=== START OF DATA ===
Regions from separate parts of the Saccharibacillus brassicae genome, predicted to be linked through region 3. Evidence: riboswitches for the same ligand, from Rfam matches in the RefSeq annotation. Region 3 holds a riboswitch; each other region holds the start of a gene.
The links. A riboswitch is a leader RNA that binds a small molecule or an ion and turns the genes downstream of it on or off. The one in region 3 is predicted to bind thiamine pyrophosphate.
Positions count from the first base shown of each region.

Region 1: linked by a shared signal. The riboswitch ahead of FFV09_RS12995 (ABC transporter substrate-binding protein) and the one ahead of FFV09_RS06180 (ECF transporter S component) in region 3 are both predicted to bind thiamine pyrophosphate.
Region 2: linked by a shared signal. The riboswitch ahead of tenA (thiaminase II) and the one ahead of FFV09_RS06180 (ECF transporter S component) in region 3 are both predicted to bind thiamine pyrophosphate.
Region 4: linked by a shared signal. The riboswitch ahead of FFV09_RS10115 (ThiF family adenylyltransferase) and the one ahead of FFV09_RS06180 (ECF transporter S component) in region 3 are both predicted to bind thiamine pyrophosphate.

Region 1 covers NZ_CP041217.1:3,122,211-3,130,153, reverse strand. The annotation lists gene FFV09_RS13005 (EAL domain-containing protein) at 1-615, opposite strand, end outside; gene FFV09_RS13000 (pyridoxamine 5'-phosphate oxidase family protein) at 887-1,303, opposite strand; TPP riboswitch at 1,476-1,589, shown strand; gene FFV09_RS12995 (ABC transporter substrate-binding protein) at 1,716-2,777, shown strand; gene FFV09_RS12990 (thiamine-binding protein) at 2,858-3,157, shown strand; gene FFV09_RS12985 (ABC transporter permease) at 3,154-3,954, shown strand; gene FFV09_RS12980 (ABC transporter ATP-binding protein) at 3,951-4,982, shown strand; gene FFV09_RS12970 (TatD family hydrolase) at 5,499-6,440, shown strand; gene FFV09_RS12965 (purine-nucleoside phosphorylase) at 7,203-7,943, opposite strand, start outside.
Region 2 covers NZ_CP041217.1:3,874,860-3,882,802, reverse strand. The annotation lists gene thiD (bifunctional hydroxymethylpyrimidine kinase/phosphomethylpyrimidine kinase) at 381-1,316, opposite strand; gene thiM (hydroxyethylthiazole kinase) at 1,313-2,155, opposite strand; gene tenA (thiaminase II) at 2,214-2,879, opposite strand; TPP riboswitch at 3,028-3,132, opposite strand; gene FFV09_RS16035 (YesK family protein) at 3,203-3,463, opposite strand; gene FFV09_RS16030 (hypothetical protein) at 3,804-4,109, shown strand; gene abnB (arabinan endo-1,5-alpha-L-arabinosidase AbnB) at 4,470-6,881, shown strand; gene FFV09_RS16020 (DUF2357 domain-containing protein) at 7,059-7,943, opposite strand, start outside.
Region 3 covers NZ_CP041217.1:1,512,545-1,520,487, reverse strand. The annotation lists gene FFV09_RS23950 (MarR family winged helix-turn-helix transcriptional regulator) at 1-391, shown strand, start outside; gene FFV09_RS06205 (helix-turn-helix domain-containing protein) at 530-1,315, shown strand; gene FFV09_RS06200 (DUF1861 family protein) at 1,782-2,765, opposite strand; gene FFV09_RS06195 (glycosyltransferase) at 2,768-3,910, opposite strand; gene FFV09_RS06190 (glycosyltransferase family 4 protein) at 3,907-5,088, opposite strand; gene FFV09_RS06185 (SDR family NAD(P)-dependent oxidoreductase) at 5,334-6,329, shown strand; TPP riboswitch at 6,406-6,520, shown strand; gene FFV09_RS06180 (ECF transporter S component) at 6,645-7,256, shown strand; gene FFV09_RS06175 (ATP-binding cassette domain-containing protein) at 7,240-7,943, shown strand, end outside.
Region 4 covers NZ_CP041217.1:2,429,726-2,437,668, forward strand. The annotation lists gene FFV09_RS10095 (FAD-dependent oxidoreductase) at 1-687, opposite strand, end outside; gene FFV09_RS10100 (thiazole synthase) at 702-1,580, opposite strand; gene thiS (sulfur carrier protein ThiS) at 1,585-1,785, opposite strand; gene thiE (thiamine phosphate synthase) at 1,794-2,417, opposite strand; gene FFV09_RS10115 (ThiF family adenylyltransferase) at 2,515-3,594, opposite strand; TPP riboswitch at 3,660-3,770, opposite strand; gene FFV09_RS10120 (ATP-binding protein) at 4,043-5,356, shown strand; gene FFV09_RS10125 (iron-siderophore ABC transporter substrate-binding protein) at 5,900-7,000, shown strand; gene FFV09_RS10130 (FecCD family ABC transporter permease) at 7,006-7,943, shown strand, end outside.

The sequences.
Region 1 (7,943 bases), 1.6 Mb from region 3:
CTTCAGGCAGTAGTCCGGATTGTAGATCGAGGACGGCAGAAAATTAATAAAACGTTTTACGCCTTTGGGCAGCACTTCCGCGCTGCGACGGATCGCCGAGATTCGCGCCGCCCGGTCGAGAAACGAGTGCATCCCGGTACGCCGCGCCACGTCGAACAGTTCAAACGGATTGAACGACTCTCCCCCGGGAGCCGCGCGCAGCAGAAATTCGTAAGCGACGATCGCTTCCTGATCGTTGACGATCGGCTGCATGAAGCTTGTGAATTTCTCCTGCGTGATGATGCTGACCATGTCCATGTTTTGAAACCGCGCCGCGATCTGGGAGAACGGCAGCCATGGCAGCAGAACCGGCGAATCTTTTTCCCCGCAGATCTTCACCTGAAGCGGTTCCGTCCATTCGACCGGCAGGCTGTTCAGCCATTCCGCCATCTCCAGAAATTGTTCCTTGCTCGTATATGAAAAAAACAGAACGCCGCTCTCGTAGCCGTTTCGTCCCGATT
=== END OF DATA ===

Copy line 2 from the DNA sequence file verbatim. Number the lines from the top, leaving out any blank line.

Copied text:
The links. A riboswitch is a leader RNA that binds a small molecule or an ion and turns the genes downstream of it on or off. The one in region 3 is predicted to bind thiamine pyrophosphate.